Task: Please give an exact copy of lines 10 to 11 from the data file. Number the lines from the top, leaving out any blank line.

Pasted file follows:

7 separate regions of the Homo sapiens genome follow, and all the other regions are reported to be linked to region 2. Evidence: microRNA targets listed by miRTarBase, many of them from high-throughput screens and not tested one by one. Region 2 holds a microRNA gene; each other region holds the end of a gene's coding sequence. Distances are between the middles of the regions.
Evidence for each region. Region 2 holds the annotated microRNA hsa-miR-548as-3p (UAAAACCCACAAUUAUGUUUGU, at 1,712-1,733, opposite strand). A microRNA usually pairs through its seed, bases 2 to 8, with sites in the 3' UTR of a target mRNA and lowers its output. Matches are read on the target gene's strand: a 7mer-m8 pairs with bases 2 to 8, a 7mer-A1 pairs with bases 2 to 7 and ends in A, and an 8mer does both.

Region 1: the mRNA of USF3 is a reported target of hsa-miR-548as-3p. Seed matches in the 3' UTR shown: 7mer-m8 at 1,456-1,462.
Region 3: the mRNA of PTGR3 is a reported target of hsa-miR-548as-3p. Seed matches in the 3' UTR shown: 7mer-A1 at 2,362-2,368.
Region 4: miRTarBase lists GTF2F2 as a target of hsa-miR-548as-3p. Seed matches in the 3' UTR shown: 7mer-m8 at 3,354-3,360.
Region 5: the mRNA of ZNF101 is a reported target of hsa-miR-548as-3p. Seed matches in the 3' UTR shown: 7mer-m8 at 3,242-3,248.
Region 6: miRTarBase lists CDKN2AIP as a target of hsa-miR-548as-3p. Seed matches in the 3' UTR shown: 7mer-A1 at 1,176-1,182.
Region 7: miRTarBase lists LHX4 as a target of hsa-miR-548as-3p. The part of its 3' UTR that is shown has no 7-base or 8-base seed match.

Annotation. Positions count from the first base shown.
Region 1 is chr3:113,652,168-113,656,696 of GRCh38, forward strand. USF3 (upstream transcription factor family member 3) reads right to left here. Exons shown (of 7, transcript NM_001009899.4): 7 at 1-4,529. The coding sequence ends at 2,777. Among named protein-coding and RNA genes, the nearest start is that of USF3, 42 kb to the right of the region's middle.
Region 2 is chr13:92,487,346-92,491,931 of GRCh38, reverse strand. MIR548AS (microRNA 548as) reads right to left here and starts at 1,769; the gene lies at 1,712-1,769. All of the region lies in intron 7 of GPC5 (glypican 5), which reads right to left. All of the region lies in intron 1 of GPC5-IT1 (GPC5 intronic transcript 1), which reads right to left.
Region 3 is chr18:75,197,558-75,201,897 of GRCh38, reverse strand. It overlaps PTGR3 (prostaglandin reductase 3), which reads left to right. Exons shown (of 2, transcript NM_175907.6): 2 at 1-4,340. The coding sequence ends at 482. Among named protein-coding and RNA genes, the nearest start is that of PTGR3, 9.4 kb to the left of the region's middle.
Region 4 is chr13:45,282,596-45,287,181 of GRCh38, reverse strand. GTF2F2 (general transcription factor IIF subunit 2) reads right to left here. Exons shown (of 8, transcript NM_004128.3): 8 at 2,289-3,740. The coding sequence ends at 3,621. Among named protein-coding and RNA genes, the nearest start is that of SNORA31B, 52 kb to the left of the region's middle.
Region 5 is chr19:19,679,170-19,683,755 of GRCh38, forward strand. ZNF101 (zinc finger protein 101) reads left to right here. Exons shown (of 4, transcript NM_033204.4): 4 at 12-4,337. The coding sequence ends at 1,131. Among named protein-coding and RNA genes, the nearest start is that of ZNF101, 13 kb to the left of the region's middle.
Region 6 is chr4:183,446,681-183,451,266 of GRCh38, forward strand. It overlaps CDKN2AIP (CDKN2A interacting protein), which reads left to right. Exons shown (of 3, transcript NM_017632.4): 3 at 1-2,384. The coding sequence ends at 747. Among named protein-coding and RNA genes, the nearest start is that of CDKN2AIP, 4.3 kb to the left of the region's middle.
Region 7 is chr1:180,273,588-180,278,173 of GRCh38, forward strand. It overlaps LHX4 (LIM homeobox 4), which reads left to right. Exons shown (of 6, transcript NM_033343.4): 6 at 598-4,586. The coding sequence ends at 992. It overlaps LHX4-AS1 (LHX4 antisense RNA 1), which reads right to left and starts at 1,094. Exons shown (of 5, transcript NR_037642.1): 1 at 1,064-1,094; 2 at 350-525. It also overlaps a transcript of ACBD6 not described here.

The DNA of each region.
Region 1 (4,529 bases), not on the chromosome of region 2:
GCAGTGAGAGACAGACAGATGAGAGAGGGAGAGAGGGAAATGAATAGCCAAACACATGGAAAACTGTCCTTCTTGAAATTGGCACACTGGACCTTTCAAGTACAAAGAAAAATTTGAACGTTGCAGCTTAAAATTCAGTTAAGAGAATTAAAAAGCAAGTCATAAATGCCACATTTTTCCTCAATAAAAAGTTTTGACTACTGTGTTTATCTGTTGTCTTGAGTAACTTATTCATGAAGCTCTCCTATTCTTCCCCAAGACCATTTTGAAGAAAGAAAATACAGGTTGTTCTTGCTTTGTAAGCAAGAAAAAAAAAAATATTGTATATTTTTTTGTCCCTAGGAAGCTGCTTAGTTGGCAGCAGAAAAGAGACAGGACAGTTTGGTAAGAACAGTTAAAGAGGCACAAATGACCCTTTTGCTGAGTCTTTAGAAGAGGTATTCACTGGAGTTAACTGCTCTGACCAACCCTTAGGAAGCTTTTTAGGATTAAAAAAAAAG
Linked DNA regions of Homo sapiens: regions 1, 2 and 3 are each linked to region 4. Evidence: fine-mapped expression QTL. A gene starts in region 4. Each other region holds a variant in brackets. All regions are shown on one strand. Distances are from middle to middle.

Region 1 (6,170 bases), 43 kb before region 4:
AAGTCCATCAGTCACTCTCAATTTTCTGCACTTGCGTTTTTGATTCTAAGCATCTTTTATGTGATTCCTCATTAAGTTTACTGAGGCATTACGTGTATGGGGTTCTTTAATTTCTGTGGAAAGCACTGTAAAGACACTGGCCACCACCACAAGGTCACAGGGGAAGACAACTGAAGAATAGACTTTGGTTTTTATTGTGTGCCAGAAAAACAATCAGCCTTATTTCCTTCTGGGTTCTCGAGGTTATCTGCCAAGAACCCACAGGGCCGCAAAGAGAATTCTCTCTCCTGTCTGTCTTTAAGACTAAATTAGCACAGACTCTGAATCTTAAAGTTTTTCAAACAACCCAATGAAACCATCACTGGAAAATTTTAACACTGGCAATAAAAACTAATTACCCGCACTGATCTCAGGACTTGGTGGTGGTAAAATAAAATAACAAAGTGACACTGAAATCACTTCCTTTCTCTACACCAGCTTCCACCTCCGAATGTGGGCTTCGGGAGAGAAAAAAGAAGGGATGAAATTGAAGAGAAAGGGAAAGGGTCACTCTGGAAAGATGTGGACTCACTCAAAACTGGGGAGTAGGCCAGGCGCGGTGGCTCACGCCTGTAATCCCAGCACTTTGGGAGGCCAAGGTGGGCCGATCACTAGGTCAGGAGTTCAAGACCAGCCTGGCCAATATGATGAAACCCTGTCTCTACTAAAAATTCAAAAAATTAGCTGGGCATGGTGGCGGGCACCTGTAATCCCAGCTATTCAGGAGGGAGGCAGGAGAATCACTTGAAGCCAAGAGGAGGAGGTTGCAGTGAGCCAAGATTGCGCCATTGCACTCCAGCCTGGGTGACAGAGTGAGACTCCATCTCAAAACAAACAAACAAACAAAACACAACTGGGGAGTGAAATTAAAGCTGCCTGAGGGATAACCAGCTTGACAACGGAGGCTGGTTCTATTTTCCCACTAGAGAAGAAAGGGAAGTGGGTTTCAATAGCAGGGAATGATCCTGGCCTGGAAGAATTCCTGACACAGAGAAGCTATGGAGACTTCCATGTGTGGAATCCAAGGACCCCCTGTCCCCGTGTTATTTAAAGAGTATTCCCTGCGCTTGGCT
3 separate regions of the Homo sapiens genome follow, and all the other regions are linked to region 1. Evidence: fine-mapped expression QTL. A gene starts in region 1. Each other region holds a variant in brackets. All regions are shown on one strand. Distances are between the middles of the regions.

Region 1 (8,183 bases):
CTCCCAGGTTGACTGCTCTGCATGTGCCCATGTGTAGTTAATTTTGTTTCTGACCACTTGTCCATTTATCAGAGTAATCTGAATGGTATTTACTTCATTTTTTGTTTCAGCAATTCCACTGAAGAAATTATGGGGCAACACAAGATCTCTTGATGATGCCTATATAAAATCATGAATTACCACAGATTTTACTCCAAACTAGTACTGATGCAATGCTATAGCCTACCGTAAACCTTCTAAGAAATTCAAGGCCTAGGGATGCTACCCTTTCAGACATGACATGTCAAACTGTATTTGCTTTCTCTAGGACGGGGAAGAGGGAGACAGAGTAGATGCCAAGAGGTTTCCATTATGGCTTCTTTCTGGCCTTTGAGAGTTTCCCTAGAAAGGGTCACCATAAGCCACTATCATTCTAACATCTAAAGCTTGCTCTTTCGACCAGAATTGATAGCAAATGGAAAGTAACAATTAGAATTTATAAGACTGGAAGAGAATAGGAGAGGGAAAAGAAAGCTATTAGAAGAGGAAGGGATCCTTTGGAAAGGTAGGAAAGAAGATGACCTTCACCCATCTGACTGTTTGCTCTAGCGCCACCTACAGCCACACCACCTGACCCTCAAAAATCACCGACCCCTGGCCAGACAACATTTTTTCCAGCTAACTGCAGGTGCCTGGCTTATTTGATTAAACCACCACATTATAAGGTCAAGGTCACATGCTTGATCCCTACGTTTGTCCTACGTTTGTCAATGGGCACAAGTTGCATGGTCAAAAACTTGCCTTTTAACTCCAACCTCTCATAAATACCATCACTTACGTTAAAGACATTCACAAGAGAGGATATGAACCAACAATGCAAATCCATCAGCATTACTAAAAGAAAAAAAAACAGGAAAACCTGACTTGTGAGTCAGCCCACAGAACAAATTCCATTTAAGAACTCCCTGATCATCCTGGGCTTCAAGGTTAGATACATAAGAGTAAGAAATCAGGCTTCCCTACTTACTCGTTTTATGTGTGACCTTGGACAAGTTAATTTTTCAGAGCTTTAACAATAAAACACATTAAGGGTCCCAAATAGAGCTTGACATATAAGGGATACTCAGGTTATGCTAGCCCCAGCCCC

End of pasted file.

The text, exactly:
Region 1 is chr3:113,652,168-113,656,696 of GRCh38, forward strand. USF3 (upstream transcription factor family member 3) reads right to left here. Exons shown (of 7, transcript NM_001009899.4): 7 at 1-4,529. The coding sequence ends at 2,777. Among named protein-coding and RNA genes, the nearest start is that of USF3, 42 kb to the right of the region's middle.
Region 2 is chr13:92,487,346-92,491,931 of GRCh38, reverse strand. MIR548AS (microRNA 548as) reads right to left here and starts at 1,769; the gene lies at 1,712-1,769. All of the region lies in intron 7 of GPC5 (glypican 5), which reads right to left. All of the region lies in intron 1 of GPC5-IT1 (GPC5 intronic transcript 1), which reads right to left.